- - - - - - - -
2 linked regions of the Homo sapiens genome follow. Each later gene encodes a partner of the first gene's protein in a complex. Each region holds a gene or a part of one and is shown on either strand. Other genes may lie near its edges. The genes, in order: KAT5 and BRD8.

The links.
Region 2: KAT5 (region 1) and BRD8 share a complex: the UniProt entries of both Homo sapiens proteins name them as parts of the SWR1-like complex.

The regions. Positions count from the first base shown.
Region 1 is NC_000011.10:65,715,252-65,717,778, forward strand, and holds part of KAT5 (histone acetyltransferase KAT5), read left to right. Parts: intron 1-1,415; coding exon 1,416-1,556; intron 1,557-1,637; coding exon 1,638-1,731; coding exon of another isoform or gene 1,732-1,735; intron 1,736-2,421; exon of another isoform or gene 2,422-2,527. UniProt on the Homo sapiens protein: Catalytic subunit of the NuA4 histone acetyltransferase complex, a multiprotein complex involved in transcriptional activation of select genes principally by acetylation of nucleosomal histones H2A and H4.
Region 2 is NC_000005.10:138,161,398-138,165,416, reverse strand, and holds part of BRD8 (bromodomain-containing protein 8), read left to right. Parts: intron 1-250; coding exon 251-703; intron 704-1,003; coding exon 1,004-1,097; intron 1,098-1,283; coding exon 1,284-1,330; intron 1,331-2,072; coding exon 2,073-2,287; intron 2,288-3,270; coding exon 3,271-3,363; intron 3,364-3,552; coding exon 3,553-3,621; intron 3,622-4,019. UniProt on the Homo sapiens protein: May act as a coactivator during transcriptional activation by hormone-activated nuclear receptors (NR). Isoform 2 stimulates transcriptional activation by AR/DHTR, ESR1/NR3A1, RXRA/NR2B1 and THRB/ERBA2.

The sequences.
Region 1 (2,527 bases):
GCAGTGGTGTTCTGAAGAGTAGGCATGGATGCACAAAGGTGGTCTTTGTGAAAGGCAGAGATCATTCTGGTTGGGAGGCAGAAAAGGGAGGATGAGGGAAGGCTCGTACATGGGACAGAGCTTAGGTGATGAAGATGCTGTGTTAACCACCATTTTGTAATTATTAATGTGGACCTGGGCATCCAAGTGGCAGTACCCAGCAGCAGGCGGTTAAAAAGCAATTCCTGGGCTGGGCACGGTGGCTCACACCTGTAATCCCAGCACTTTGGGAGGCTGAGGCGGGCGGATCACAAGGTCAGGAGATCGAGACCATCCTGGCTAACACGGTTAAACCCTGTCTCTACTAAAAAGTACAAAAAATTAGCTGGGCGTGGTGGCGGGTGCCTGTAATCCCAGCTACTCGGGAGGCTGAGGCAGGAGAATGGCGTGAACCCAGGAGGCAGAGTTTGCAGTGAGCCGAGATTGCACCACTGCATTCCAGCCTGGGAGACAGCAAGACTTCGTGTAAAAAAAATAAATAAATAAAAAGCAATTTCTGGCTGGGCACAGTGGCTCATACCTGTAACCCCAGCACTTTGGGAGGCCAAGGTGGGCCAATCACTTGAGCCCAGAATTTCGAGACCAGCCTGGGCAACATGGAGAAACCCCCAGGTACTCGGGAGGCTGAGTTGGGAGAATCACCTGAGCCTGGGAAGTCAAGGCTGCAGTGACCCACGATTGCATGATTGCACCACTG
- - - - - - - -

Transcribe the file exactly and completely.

2 linked regions of the Homo sapiens genome follow. Each later gene encodes a partner of the first gene's protein in a complex. Each region holds a gene or a part of one and is shown on either strand. Other genes may lie near its edges. The genes, in order: KAT5 and BRD8.

The links.
Region 2: KAT5 (region 1) and BRD8 share a complex: the UniProt entries of both Homo sapiens proteins name them as parts of the SWR1-like complex.

The regions. Positions count from the first base shown.
Region 1 is NC_000011.10:65,715,252-65,717,778, forward strand, and holds part of KAT5 (histone acetyltransferase KAT5), read left to right. Parts: intron 1-1,415; coding exon 1,416-1,556; intron 1,557-1,637; coding exon 1,638-1,731; coding exon of another isoform or gene 1,732-1,735; intron 1,736-2,421; exon of another isoform or gene 2,422-2,527. UniProt on the Homo sapiens protein: Catalytic subunit of the NuA4 histone acetyltransferase complex, a multiprotein complex involved in transcriptional activation of select genes principally by acetylation of nucleosomal histones H2A and H4.
Region 2 is NC_000005.10:138,161,398-138,165,416, reverse strand, and holds part of BRD8 (bromodomain-containing protein 8), read left to right. Parts: intron 1-250; coding exon 251-703; intron 704-1,003; coding exon 1,004-1,097; intron 1,098-1,283; coding exon 1,284-1,330; intron 1,331-2,072; coding exon 2,073-2,287; intron 2,288-3,270; coding exon 3,271-3,363; intron 3,364-3,552; coding exon 3,553-3,621; intron 3,622-4,019. UniProt on the Homo sapiens protein: May act as a coactivator during transcriptional activation by hormone-activated nuclear receptors (NR). Isoform 2 stimulates transcriptional activation by AR/DHTR, ESR1/NR3A1, RXRA/NR2B1 and THRB/ERBA2.

The sequences.
Region 1 (2,527 bases):
GCAGTGGTGTTCTGAAGAGTAGGCATGGATGCACAAAGGTGGTCTTTGTGAAAGGCAGAGATCATTCTGGTTGGGAGGCAGAAAAGGGAGGATGAGGGAAGGCTCGTACATGGGACAGAGCTTAGGTGATGAAGATGCTGTGTTAACCACCATTTTGTAATTATTAATGTGGACCTGGGCATCCAAGTGGCAGTACCCAGCAGCAGGCGGTTAAAAAGCAATTCCTGGGCTGGGCACGGTGGCTCACACCTGTAATCCCAGCACTTTGGGAGGCTGAGGCGGGCGGATCACAAGGTCAGGAGATCGAGACCATCCTGGCTAACACGGTTAAACCCTGTCTCTACTAAAAAGTACAAAAAATTAGCTGGGCGTGGTGGCGGGTGCCTGTAATCCCAGCTACTCGGGAGGCTGAGGCAGGAGAATGGCGTGAACCCAGGAGGCAGAGTTTGCAGTGAGCCGAGATTGCACCACTGCATTCCAGCCTGGGAGACAGCAAGACTTCGTGTAAAAAAAATAAATAAATAAAAAGCAATTTCTGGCTGGGCACAGTGGCTCATACCTGTAACCCCAGCACTTTGGGAGGCCAAGGTGGGCCAATCACTTGAGCCCAGAATTTCGAGACCAGCCTGGGCAACATGGAGAAACCCCCAGGTACTCGGGAGGCTGAGTTGGGAGAATCACCTGAGCCTGGGAAGTCAAGGCTGCAGTGACCCACGATTGCATGATTGCACCACTG